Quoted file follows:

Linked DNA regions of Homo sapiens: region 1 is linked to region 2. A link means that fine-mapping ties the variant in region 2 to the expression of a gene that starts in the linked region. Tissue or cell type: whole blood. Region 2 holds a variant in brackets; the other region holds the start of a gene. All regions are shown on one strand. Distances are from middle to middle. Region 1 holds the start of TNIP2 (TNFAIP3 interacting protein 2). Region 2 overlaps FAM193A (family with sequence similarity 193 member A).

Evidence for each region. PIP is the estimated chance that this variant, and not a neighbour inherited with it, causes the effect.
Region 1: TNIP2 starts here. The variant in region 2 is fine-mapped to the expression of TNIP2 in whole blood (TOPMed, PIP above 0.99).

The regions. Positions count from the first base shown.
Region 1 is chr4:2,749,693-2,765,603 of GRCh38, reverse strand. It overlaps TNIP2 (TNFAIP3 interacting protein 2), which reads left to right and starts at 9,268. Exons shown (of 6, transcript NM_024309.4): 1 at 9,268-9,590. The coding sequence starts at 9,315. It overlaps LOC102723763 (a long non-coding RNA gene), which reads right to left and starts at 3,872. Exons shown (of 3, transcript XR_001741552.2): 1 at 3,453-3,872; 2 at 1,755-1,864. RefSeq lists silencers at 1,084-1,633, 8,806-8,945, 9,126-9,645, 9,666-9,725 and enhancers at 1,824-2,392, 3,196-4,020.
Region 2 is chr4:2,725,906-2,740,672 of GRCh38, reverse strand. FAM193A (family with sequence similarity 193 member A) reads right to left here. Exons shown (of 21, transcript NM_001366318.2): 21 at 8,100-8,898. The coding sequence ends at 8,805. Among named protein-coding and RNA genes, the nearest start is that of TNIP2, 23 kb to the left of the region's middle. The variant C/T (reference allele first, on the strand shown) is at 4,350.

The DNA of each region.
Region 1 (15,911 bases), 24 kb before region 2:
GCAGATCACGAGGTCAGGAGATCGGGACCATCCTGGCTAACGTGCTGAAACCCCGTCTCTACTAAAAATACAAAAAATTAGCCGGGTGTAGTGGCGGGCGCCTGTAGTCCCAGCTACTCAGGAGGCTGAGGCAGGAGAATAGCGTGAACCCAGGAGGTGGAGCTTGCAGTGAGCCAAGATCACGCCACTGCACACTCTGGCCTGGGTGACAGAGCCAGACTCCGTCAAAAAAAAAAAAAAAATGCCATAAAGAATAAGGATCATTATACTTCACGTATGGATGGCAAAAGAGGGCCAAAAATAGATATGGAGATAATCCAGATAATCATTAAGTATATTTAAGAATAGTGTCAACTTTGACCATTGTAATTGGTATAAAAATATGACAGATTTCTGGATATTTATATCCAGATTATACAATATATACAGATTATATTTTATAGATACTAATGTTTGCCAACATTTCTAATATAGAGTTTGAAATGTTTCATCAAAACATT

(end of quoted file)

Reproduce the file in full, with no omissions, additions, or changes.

Linked DNA regions of Homo sapiens: region 1 is linked to region 2. A link means that fine-mapping ties the variant in region 2 to the expression of a gene that starts in the linked region. Tissue or cell type: whole blood. Region 2 holds a variant in brackets; the other region holds the start of a gene. All regions are shown on one strand. Distances are from middle to middle. Region 1 holds the start of TNIP2 (TNFAIP3 interacting protein 2). Region 2 overlaps FAM193A (family with sequence similarity 193 member A).

Evidence for each region. PIP is the estimated chance that this variant, and not a neighbour inherited with it, causes the effect.
Region 1: TNIP2 starts here. The variant in region 2 is fine-mapped to the expression of TNIP2 in whole blood (TOPMed, PIP above 0.99).

The regions. Positions count from the first base shown.
Region 1 is chr4:2,749,693-2,765,603 of GRCh38, reverse strand. It overlaps TNIP2 (TNFAIP3 interacting protein 2), which reads left to right and starts at 9,268. Exons shown (of 6, transcript NM_024309.4): 1 at 9,268-9,590. The coding sequence starts at 9,315. It overlaps LOC102723763 (a long non-coding RNA gene), which reads right to left and starts at 3,872. Exons shown (of 3, transcript XR_001741552.2): 1 at 3,453-3,872; 2 at 1,755-1,864. RefSeq lists silencers at 1,084-1,633, 8,806-8,945, 9,126-9,645, 9,666-9,725 and enhancers at 1,824-2,392, 3,196-4,020.
Region 2 is chr4:2,725,906-2,740,672 of GRCh38, reverse strand. FAM193A (family with sequence similarity 193 member A) reads right to left here. Exons shown (of 21, transcript NM_001366318.2): 21 at 8,100-8,898. The coding sequence ends at 8,805. Among named protein-coding and RNA genes, the nearest start is that of TNIP2, 23 kb to the left of the region's middle. The variant C/T (reference allele first, on the strand shown) is at 4,350.

The DNA of each region.
Region 1 (15,911 bases), 24 kb before region 2:
GCAGATCACGAGGTCAGGAGATCGGGACCATCCTGGCTAACGTGCTGAAACCCCGTCTCTACTAAAAATACAAAAAATTAGCCGGGTGTAGTGGCGGGCGCCTGTAGTCCCAGCTACTCAGGAGGCTGAGGCAGGAGAATAGCGTGAACCCAGGAGGTGGAGCTTGCAGTGAGCCAAGATCACGCCACTGCACACTCTGGCCTGGGTGACAGAGCCAGACTCCGTCAAAAAAAAAAAAAAAATGCCATAAAGAATAAGGATCATTATACTTCACGTATGGATGGCAAAAGAGGGCCAAAAATAGATATGGAGATAATCCAGATAATCATTAAGTATATTTAAGAATAGTGTCAACTTTGACCATTGTAATTGGTATAAAAATATGACAGATTTCTGGATATTTATATCCAGATTATACAATATATACAGATTATATTTTATAGATACTAATGTTTGCCAACATTTCTAATATAGAGTTTGAAATGTTTCATCAAAACATT